In that connection, our records, opinion, and judgment in Storm v. Malchow, 163 Neb. 541, 80 N.W.2d 477, 478, and Storm v. Malchow, 163 Neb. 543, 80 N.W.2d 479, both decided January 18, 1957, disclose that on September 23, 1954, more than 10 months after November 13, 1953, plaintiffs Arthur Storm and Rose V. Storm filed original actions in the district court for Saunders County against R. LaVonne Cluck, as administratrix of the estate of Millard F. Cluck, Jr., deceased, and others, seeking to recover the same damages allegedly resulting from the same accident as relied upon by plaintiffs in their claims here involved. Therein, the administratrix demurred to plaintiffs' petitions, whereupon the trial court sustained the demurrers and dismissed plaintiffs' petitions for want of jurisdiction of the subject matter. Upon appeal therefrom we affirmed the judgments, holding in the first opinion and applicable to both cases, that: "A cause of action for personal injuries alleged to have been proximately caused by negligence of a decedent during his lifetime survives, and, when no action was brought thereon during his lifetime, it must be prosecuted by a claim filed against the estate of decedent in the county court which has exclusive original jurisdiction thereof."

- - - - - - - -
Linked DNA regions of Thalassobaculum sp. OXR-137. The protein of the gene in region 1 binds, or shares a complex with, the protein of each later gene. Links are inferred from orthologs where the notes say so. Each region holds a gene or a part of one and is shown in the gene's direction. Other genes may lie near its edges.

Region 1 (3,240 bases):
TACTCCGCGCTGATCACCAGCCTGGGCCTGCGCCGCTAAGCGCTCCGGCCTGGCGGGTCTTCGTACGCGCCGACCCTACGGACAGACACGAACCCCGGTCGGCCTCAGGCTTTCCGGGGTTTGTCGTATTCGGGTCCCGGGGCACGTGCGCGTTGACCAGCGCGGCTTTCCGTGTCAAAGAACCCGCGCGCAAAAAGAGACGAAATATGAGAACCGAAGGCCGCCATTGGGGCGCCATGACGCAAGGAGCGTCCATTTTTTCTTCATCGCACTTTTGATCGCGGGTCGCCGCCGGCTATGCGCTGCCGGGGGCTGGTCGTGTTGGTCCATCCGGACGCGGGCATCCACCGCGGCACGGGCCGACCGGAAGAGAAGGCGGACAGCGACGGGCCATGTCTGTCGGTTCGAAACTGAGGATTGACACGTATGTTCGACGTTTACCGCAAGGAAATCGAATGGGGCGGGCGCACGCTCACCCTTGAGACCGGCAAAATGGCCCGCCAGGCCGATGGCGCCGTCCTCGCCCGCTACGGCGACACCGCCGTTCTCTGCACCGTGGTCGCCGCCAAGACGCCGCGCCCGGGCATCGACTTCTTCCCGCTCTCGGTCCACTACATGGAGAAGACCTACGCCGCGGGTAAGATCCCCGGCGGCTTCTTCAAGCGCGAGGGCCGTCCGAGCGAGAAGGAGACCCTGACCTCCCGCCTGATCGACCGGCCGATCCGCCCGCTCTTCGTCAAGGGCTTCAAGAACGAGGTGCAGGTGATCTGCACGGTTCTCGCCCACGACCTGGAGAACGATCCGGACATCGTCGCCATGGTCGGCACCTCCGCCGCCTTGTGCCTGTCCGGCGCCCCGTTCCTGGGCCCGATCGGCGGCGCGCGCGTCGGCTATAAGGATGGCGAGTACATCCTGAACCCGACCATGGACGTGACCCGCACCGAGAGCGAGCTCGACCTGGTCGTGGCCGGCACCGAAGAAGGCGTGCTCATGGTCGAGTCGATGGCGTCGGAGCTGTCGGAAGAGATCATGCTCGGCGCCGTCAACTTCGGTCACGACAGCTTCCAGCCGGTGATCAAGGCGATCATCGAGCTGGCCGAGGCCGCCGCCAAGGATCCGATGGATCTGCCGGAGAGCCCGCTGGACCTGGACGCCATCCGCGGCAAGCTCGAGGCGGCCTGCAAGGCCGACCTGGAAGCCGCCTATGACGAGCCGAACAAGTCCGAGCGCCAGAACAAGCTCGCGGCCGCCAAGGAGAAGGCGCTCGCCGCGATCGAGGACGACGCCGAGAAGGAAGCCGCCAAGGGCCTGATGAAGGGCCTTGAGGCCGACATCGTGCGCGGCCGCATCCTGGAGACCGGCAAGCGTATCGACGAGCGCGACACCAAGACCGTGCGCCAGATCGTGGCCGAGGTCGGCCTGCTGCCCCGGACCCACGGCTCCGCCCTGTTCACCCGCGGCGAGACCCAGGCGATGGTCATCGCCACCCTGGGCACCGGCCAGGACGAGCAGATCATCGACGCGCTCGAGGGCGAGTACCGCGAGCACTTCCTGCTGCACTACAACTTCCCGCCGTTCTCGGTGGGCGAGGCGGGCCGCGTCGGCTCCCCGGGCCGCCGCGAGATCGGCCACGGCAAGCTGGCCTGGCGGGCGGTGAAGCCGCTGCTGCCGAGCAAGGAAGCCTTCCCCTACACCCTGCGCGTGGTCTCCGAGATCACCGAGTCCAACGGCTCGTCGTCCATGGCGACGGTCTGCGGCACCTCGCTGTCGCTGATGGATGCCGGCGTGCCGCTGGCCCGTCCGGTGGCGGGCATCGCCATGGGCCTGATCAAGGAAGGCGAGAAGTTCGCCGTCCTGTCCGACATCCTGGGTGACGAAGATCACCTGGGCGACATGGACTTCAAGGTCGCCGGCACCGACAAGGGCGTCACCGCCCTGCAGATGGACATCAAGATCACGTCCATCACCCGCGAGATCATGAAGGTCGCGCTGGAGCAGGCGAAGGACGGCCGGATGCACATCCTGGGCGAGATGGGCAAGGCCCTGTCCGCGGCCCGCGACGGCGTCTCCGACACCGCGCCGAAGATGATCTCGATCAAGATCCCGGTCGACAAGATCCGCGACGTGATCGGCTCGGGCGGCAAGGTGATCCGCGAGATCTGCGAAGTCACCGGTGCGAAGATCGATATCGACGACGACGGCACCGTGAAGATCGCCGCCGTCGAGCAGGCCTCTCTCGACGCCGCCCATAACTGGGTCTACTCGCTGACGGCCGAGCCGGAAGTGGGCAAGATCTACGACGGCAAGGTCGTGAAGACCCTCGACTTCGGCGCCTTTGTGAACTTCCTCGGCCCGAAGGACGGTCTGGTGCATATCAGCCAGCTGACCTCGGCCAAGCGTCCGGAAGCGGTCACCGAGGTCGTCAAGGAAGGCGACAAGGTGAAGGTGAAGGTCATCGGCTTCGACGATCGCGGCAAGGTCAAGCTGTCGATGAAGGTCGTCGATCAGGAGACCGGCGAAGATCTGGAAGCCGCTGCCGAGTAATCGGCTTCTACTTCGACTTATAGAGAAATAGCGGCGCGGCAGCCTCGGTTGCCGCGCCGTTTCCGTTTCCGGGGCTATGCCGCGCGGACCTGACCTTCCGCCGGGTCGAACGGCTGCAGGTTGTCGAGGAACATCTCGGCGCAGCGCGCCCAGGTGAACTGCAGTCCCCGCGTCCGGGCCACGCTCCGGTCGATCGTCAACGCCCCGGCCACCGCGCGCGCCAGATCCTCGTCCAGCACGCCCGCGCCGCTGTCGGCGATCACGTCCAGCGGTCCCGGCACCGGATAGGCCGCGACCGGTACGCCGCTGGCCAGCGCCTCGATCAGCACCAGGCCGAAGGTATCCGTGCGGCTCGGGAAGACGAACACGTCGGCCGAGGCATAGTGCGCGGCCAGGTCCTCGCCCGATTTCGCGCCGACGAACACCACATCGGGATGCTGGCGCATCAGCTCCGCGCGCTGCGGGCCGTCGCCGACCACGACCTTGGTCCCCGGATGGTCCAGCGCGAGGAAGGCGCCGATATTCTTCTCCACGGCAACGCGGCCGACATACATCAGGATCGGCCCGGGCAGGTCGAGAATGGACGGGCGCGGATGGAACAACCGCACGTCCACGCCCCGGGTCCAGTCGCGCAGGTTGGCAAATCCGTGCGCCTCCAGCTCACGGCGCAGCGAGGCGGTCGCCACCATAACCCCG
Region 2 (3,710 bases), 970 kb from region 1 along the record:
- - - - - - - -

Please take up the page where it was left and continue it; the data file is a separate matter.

In so holding, we relied on Rehn v. Bingaman, 151 Neb. 196, 36 N.W.2d 856, 857, adopted as early as April 14, 1949, wherein we held: "Where exclusive jurisdiction of a subject matter is constitutionally conferred on county courts, and where relief sought in an action pertaining thereto but instituted in a district court is such that the county court, under powers so conferred, is authorized to grant it, the district court will be deemed to have no original jurisdiction in the premises.